TIP OF THE DAY- FHA CONTINGENT LIABILITY

TIP OF THE DAY: FHA – CONTINGENT LIABILITY

 

Ø     A contingent liability exists when an individual is held responsible for payment of a debt if another party, jointly or severally obligated, defaults on the payment.  For example, a contingent liability exists when an individual can be held responsible for the repayment of a debt if another legally obligated party defaults on the payment.  Contingent liabilities may include Co-Signer liabilities and liabilities resulting from a mortgage assumption without release of liability.

Ø     Lender must include monthly payments on contingent liabilities in the calculation of the Borrower’s monthly obligations unless Lender verifies and documents that there is no possibility that the debt holder will pursue debt collection against the borrower should the other party default of the other legally obligated party has made twelve (12) months of timely payments.

Ø     Lender must obtain the agreement creating the contingent liability or assumption agreement and deed showing transfer of title out of the Borrower’s name.

Co-Signed Liability

Ø     If the co-signed liability is not included in the monthly obligation, Lender must obtain documentation to evidence that the other party to the debt has been making regular on-time payments during the previous twelve (12) months, and does not have a history of delinquent payments on the loan.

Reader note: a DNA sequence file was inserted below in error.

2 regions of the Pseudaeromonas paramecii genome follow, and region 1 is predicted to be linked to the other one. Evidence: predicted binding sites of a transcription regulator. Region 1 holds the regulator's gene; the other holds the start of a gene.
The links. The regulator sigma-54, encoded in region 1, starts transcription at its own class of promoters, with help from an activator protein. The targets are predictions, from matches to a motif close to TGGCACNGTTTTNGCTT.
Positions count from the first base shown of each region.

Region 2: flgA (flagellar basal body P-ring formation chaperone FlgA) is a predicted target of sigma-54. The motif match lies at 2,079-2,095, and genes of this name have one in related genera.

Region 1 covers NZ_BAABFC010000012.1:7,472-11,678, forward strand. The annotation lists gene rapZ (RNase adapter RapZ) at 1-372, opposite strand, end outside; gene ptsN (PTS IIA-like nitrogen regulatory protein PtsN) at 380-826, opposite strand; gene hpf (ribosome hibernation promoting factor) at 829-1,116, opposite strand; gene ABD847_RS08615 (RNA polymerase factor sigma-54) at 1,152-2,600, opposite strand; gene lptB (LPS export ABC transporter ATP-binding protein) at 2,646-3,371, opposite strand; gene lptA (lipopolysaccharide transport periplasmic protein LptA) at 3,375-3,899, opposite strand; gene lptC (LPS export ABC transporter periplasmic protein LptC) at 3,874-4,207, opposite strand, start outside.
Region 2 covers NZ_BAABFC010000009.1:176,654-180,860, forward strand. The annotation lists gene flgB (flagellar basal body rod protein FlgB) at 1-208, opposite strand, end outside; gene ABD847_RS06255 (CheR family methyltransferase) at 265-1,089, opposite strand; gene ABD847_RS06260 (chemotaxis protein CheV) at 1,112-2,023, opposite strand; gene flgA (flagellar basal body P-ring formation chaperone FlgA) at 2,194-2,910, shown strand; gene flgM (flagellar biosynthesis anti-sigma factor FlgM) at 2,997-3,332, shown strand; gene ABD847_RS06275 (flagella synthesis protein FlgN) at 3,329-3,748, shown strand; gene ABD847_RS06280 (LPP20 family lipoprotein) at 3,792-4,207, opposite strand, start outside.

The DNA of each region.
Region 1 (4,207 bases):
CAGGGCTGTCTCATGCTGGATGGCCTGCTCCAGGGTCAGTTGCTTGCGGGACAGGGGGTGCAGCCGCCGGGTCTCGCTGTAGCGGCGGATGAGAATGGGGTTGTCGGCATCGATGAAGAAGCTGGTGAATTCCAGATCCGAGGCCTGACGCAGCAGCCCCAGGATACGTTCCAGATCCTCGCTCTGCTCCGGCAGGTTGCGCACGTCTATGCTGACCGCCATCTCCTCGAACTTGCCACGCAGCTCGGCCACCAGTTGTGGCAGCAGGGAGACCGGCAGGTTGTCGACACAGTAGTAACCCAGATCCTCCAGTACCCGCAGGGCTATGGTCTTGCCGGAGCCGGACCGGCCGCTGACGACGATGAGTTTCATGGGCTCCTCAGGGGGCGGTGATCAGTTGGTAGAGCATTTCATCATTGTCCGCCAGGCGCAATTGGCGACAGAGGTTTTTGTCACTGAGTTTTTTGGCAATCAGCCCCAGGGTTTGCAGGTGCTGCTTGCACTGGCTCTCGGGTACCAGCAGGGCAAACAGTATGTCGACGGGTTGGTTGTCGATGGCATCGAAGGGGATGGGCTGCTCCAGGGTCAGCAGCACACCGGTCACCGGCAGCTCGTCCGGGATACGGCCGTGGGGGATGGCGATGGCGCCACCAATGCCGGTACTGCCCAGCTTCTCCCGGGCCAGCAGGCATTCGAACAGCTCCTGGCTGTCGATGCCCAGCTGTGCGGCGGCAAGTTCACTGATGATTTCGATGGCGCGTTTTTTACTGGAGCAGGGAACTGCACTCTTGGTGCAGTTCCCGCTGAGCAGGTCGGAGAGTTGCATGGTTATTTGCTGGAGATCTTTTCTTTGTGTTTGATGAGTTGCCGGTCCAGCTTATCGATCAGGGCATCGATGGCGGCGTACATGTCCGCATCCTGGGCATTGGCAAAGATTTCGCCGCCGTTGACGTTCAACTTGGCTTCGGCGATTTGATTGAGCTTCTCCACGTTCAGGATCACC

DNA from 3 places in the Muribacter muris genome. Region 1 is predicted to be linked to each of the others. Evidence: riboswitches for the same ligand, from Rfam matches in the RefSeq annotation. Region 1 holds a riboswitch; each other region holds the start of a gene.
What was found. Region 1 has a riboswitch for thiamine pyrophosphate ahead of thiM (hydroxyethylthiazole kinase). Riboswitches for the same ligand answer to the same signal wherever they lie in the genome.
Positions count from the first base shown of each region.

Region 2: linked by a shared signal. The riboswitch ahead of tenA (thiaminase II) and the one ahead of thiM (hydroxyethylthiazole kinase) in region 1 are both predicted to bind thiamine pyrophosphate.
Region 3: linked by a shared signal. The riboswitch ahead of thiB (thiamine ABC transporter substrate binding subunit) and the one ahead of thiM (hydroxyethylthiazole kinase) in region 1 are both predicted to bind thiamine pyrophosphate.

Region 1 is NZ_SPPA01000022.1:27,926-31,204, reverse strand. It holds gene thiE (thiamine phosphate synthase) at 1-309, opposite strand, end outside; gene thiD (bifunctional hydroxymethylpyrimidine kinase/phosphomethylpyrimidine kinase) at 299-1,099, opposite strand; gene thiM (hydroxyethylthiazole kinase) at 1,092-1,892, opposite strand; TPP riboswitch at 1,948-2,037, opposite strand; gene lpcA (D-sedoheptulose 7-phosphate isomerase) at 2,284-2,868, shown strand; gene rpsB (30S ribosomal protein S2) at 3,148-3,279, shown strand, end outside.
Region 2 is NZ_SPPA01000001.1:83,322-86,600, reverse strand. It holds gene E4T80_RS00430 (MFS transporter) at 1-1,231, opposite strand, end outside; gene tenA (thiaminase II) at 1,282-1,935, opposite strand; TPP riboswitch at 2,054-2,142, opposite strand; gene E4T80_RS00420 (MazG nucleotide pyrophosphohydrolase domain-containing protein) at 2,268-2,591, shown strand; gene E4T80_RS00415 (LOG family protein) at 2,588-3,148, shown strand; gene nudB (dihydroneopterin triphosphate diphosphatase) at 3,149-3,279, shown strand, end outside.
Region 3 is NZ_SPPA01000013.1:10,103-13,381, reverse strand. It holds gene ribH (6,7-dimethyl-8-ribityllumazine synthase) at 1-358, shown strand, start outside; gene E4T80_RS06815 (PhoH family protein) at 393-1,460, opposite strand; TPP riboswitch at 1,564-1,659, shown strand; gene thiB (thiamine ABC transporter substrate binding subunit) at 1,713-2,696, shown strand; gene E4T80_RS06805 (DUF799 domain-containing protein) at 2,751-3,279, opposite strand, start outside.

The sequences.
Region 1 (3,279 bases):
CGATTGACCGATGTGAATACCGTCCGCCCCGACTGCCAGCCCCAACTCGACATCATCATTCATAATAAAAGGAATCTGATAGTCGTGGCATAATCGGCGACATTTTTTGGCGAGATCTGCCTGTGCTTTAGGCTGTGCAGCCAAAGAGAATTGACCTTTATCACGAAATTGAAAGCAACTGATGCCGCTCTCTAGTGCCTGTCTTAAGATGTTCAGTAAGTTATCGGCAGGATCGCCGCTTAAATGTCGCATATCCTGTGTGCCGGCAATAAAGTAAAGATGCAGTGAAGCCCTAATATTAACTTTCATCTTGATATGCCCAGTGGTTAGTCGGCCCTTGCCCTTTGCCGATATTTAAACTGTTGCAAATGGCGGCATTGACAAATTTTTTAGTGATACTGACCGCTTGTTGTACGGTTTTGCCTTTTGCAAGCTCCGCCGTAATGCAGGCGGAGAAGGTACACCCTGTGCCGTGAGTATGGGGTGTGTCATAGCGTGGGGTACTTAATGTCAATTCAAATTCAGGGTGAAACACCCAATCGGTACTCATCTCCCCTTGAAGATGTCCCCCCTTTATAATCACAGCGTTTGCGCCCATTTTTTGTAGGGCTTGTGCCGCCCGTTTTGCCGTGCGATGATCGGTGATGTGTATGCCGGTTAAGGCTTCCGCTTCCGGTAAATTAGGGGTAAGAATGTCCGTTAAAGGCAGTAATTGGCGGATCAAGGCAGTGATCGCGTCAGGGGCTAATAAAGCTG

Court Ordered Divorce Decree

Ø     Lender must obtain a copy of the divorce decree ordering the spouse to make payments.

Business Debt

Ø     Business Debt in Borrower’s Name refers to liabilities reported on the Borrower’s personal credit report, but payment for the debt is attributed to the Borrower’s business.

Ø     When business debt is reported on the Borrower’s personal credit report, the debt must be included in the DTI calculation, unless Lender can document that the debt is being paid by the Borrower’s business, and the debt was considered in the cash

flow analysis of the Borrower’s business. The debt is considered in the cash flow analysis where the Borrower’s business tax returns reflect a business expense related to the obligation, equal to or greater than the amount of payments documented

as paid out of company funds.   Where the Borrower’s business tax returns show an interest expense related to the obligation, only the interest portion of the debt is considered in the cash flow analysis.

Ø     When a self-employed Borrower states debt appearing on their personal credit report is being paid by their business, Lender must obtain documentation that the debt is paid out of company funds and that the debt was considered in the cash flow analysis of the Borrower’s business.

 

justin brown